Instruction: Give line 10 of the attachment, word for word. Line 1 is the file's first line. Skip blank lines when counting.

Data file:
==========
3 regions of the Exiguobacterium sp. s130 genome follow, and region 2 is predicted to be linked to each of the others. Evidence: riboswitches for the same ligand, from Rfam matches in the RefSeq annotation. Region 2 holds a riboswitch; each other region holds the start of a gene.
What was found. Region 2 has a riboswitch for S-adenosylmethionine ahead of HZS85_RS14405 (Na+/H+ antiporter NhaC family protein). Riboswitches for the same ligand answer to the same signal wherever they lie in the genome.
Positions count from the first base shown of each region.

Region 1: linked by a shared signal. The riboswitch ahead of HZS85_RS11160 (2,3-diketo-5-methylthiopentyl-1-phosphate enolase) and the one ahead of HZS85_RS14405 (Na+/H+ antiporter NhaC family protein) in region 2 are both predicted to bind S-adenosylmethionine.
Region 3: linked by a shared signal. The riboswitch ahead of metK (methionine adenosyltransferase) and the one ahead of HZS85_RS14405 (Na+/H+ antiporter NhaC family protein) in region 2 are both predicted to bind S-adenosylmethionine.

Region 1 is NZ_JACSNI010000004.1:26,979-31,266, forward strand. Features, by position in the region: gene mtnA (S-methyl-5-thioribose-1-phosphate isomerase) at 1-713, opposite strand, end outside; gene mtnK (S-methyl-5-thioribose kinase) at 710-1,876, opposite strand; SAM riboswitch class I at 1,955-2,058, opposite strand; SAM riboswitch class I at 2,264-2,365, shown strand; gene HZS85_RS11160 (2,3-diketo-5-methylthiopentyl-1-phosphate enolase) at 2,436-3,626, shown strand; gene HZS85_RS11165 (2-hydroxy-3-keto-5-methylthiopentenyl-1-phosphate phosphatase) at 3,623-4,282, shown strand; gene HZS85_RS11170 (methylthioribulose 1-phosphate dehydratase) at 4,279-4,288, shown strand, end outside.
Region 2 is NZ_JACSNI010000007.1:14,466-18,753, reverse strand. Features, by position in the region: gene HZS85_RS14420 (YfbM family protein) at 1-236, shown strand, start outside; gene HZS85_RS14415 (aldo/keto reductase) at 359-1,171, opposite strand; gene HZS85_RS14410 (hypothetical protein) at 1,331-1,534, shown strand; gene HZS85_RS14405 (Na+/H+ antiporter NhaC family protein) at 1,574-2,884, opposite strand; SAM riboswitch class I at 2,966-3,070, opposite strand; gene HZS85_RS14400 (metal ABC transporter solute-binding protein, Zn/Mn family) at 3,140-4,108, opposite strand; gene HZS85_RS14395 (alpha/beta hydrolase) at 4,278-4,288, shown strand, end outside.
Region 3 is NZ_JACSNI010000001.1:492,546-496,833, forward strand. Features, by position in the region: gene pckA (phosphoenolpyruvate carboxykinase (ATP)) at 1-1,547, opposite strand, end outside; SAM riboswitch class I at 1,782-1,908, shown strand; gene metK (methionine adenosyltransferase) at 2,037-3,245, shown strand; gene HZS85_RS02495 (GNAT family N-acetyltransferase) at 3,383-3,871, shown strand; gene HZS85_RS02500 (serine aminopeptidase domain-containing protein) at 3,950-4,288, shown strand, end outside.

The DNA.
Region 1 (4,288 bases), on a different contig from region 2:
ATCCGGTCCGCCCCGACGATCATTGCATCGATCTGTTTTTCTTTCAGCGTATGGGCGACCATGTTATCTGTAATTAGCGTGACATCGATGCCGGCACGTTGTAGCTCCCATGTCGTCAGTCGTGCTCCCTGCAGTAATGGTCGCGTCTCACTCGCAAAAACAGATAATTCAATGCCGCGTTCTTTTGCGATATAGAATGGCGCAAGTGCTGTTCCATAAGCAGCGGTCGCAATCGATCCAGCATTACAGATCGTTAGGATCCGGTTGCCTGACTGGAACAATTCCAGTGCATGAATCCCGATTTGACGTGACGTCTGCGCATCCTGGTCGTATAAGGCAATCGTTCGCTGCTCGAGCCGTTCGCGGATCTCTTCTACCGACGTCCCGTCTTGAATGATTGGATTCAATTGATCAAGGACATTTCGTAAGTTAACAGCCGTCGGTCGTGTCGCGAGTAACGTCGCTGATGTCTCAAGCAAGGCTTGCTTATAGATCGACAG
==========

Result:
Region 1 (4,288 bases), on a different contig from region 2: